GRAIN | Oakland Institute | World Rainforest Movement
18 June 2014
Arrested, assaulted and then charged with libel: this is just some of what land and environmental activist Nasako Besingi has faced while helping communities from the southwest region of Cameroon stop US company Herakles Farms (HF) from grabbing their lands for the development of a 20,000 hectare palm oil plantation.
On June 19, 2014, Besingi and four other opponents of the HF project will be in court, accused by the government of “participating in the organisation and holding of an undeclared public meeting”. The five were arrested and charged while distributing t-shirts critical of Herakles Farms in November 2012.
Besingi will face separate charges of defamation on June 24, brought against him by the US firm. Herakles Farms alleges that Besingi published "false news via the internet” when he sent out a private email detailing how he was ambushed in August 2012 by four men employed by Herakles as he was travelling on motorbike to a community affected by the company's plantations.
Besingi filed a complaint against his assailants after the incident. But the public prosecutor, who is pursuing the two cases against Besingi, has yet to bring charges against the four men who attacked him. Besingi was recently told by the state council of the legal department, Ndian Division, that the file had "disappeared".
"The Government of Cameroon is sending a message that the lands of its people are up for sale to foreign companies while anyone who resists will be punished," says Ange David Baimey of GRAIN.
Both court cases have been adjourned multiple times, causing enormous stress on Besingi and the other activists and their families, and adding to the cost of legal fees.
"Despite its initial plans of taking over 73,000 ha of the world’s second largest rainforest for its oil palm plantation having been reduced to some 20,000 ha, Herakles faces strong opposition on the ground. Resorting to intimidating local activists through frivolous law suits adds to their long list of wrongdoings such as illegal logging, corruption, and other questionable tactics used by the New York-based firm to make the project look sustainable and beneficial to Cameroon," says Frédéric Mousseau of the Oakland Institute.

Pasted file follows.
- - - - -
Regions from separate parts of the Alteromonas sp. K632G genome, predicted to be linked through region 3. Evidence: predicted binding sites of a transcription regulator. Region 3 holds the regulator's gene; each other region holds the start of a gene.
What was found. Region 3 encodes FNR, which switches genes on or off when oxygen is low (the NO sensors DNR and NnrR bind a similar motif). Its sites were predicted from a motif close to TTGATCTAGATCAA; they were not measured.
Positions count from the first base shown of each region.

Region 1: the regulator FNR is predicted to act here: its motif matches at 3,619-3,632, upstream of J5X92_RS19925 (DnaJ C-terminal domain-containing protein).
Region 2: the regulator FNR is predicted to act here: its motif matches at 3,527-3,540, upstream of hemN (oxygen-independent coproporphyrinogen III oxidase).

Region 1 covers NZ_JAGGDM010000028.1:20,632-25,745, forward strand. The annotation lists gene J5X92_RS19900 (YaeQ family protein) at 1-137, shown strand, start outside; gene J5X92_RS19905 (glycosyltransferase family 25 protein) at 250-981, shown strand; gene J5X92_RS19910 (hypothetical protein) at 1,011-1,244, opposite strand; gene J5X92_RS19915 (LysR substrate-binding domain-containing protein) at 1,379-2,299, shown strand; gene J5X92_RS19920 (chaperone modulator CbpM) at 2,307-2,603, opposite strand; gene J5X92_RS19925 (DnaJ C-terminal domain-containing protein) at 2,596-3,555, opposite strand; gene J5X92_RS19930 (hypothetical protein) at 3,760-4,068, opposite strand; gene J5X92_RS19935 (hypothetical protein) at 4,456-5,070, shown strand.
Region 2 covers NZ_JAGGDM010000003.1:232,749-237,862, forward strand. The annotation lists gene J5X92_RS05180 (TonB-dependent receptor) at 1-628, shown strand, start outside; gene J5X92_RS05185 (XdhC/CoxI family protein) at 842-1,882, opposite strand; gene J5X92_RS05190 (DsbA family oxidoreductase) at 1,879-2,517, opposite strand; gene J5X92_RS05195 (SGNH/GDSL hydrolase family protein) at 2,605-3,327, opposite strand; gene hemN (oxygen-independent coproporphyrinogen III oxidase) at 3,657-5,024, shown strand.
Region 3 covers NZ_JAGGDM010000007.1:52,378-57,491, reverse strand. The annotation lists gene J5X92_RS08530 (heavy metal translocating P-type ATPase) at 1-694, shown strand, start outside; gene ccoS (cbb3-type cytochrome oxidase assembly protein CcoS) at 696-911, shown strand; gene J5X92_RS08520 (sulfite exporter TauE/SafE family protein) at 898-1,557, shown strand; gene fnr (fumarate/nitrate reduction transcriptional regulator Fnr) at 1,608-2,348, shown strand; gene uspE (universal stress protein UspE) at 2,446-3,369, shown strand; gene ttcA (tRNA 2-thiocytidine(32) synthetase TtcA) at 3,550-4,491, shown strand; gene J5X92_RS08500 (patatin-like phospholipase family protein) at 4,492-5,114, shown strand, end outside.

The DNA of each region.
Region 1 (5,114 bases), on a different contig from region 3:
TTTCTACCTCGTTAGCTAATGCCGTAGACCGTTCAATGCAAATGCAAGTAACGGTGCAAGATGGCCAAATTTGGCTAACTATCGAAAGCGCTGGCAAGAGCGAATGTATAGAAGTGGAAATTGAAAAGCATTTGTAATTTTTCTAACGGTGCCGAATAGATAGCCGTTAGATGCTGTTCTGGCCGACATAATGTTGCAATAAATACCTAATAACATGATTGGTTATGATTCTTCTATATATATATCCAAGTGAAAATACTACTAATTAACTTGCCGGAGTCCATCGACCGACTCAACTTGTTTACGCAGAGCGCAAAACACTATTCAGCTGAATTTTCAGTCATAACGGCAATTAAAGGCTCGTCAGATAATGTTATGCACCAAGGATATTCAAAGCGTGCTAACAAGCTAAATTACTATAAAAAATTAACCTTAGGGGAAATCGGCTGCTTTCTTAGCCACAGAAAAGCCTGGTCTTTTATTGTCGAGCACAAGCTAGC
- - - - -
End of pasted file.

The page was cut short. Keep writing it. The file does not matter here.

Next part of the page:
"Herakles and the Government of Cameroon are hoping that people will tire of hearing about their intimidation of activists and communities," says Besingi. "International attention on this company and the government's attacks against its people is badly needed. Now."
GRAIN, the Oakland Institute and the World Rainforest Movement call on Herakles and the Cameroonian government to stop all forms of intimidation against critics of the Herakles Farms land deal and drop all charges against Nasako Besingi and his fellow activists. The government and the company should instead bring those who violently attacked Besingi and his fellow activists to court and engage in good faith with local communities seeking to defend their lands.
Both court cases will take place at the Court of First Instance, Mundemba, Ndian Division.
Nasako Besingi, Struggle to Economize Future Environment (SEFE)
Frederic Mousseau, Oakland Institute (FR, EN)
+1510 512 5458
Greenpeace and Oakland Institute